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Archive for the ‘Newsletters’ Category

Community Engagement Research Symposium

Thursday, December 13th, 2012

In her blog, A Librarian By Any Other Name, Sally Gore from the University of Massachusetts Lamar Soutter Library, shares her personal perspectives and insights about her new role as an Embedded Librarian for an ongoing breast cancer screening intervention study. Her post on December 4th, titled In Theory, chronicles her thoughts on the University of Massachusetts Center for Clinical and Translation Science’s Community Engagement Research Symposium. To learn more about the Research Syposium, you can view the posters from the event on Lamar Soutter Library’s eScholarship.

Erika Sevetson featured in Brown Magazine

Thursday, December 13th, 2012

Erika Sevetson, Health Sciences Librarian at Brown University, is featured in the Fall 2012 issue of Brown Medicine Magazine. This fun article highlights Erika’s professional and personal interests, and features a picture of Erika playing the viola. “Erika says playing in a string quartet is a great place to learn diplomacy.” As a fellow violist, I agree! Erika is a NN/LM NER Resource Library Director. Congratulations Erika on your article in the Brown Medicine Magazine!

Pew’s Mobile Health 2012

Tuesday, November 13th, 2012

On November 8, the Pew Internet and American Life Project released Mobile Health 2012. This report gives us the latest findings on health information seeking by smartphone owners. Most notably, this report gives us data about the fast adoption of health apps by Latinos and African-Americans. These findings are the result of a nationwide telephone survey of 3,014 adults living in the United States. The survey was done in English and in Spanish, utilizing landline and cell phone connections.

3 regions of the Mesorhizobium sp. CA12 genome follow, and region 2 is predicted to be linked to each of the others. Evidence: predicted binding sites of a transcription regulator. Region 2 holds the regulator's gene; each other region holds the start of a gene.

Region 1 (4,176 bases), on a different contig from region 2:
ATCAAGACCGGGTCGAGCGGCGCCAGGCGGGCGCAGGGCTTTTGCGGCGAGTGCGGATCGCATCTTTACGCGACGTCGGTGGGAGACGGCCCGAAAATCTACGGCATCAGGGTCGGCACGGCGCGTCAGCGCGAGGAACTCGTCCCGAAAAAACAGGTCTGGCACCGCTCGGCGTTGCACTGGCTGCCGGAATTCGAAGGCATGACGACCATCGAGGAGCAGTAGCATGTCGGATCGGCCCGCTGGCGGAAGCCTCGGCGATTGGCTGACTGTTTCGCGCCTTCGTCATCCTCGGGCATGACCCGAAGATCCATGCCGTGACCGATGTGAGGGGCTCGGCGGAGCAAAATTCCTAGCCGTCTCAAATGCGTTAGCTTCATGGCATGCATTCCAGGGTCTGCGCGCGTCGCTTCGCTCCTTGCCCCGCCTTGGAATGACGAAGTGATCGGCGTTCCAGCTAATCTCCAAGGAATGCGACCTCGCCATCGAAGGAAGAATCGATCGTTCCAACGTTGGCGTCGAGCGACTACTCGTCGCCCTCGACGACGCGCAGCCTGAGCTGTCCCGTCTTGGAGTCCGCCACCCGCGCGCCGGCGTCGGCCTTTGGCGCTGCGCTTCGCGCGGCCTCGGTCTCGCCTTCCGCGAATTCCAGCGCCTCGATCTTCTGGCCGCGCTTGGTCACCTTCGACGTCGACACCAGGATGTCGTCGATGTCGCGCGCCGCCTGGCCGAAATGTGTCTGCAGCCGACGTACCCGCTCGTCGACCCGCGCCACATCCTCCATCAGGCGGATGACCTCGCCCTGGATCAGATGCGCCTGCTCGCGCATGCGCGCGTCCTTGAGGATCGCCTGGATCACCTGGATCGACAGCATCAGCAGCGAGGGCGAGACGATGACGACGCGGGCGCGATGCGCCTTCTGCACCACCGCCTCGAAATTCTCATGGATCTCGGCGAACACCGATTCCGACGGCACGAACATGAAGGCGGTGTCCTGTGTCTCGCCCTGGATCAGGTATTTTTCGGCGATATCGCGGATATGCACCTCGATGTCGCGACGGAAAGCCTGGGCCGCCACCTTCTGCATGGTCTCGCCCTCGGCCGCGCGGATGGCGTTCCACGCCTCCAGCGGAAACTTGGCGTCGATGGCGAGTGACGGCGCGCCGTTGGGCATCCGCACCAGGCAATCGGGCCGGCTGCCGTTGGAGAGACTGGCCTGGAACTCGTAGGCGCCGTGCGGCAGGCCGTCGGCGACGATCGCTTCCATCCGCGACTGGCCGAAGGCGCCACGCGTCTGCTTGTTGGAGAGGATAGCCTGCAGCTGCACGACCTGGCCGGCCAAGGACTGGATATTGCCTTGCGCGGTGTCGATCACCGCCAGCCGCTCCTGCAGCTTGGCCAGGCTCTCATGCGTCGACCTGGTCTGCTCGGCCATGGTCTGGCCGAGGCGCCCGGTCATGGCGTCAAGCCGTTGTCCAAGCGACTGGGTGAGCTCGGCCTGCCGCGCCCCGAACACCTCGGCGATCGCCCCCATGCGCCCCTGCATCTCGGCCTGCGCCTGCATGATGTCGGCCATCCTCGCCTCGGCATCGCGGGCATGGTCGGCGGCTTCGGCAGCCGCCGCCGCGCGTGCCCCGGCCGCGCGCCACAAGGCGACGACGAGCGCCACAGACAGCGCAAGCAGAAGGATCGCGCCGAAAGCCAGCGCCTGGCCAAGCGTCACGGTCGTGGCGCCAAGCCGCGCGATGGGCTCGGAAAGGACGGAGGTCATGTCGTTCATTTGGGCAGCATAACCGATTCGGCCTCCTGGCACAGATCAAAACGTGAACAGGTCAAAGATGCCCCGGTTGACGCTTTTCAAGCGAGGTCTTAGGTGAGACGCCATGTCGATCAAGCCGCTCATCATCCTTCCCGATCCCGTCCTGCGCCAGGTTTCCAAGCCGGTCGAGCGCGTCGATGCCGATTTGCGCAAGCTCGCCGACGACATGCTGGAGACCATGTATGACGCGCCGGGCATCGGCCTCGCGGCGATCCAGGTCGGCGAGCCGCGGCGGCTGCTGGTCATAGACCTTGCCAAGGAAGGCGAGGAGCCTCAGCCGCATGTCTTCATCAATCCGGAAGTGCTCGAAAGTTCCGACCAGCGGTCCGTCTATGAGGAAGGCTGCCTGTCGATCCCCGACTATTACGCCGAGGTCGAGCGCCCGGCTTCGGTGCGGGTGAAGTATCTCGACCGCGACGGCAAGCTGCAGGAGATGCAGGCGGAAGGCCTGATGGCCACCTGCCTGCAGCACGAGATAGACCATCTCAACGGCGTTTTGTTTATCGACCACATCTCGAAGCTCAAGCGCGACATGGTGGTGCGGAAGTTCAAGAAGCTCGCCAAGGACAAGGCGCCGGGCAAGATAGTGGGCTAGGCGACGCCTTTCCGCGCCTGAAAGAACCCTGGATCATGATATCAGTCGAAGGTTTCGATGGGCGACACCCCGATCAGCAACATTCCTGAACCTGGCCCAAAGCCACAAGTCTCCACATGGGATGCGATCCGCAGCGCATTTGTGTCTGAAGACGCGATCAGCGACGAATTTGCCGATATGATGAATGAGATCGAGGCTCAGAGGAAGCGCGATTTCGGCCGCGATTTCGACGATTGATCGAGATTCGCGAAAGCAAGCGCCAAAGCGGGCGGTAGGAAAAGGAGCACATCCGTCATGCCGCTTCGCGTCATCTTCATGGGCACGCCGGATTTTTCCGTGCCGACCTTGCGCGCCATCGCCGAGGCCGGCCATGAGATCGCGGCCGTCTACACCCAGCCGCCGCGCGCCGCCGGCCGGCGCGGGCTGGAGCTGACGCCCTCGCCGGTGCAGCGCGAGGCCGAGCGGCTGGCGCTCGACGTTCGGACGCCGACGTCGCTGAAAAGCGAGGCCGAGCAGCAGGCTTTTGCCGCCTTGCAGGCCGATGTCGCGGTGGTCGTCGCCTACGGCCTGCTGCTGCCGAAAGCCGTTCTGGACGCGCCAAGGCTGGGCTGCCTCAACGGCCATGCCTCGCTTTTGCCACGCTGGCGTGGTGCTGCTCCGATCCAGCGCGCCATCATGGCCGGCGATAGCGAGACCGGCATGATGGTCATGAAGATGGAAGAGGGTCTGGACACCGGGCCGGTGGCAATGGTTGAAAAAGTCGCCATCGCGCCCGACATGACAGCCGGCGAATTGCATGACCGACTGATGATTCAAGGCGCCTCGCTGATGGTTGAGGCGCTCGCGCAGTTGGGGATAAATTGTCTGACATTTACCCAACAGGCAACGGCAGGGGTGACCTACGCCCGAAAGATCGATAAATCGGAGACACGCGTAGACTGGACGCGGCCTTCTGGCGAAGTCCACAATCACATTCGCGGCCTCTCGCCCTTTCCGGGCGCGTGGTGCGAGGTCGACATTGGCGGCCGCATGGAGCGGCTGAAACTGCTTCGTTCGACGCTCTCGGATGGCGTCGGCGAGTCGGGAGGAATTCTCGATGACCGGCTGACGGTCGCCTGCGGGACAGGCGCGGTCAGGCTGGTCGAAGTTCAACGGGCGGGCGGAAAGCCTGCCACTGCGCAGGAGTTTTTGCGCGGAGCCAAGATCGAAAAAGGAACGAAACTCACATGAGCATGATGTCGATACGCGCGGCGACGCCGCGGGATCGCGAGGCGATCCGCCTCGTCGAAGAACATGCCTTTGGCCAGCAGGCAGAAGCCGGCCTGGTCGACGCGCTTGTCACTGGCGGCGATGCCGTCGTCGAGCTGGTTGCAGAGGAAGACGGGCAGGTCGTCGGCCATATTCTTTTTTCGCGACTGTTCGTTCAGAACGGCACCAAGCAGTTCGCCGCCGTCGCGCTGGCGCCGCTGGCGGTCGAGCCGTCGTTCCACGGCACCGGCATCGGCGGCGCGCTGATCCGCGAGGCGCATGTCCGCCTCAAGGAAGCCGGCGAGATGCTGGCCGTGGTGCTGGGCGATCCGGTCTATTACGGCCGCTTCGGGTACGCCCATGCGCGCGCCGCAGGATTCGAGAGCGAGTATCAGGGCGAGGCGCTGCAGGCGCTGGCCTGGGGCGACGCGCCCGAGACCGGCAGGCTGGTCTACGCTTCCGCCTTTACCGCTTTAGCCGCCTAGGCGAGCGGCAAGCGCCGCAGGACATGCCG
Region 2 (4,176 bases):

Mobile Health 2012 finds that these groups of health consumers are more inclined to use their phones to look for health information: people who act as caregivers to others, people who went through a recent medical crisis and people who experienced a recent, significant change in their physical health.

These populations are more likely to use phones to find health information:

• 18-49 years old
• Blacks and Hispanics
• Household income exceeding $50,000
• At least some college education

These populations are more likely to download a health app onto their phones:

• 18-29 years old
• Women
• Whites and Blacks
• Household income exceeding $30,000
• At least some college education

Exercise, diet and weight control apps are the most popular. Other apps include those that track menstrual cycles, blood pressure, pregnancy, blood sugar or diabetes and medication. The WebMD app was listed by 4% of those with health apps on their phones.

Margot Malachowski
Health Literacy COI Leader
margot.malachowski@baystatehealth.org

New IOM Report on Assessing the Value of Community Health Interventions

Wednesday, November 7th, 2012

For those of you interested in community health outreach and prevention education, there is a new report out by the Institute of Medicine proposing a new framework for assessing the value of community-based health interventions. The report titled, An Integrated Framework for Assessing the Value of Community-Based Prevention is freely downloadable at http://www.iom.edu/Reports/2012/An-Integrated-Framework-for-Assessing-the-Value-of-Community-Based-Prevention.aspx .

In the report, the authors define what criteria an assessment framework should contain to determine its value in predicting or demonstrating future improved health outcomes. As the authors did not discover any existing framework that contained all their criteria, they developed their own framework.

The essential elements of an assessment framework recommended in the report are ones that:
• Account for benefits and harms in physical and mental health, community well-being, and community process
• Consider the cost of resources used compared to the benefits to be achieved

The new framework also suggested what could be measured to predict/determine future community health outcomes. They include quality-adjusted life years or health-adjusted life expectancy, community well-being indicators, and community process indicators, along with monetary savings.

As communities may be very different from one another with different health issues, this newly proposed framework can be used to evaluate any type of community health intervention. Lastly, the authors stress transparency of the process and results are essential to ensure the health interventions truly reflect the health needs of the community and lead to sound decision-making and expenditures of funds.

Deborah A. Clark
Health Communities COI Leader
clarkd@wmhcc.org

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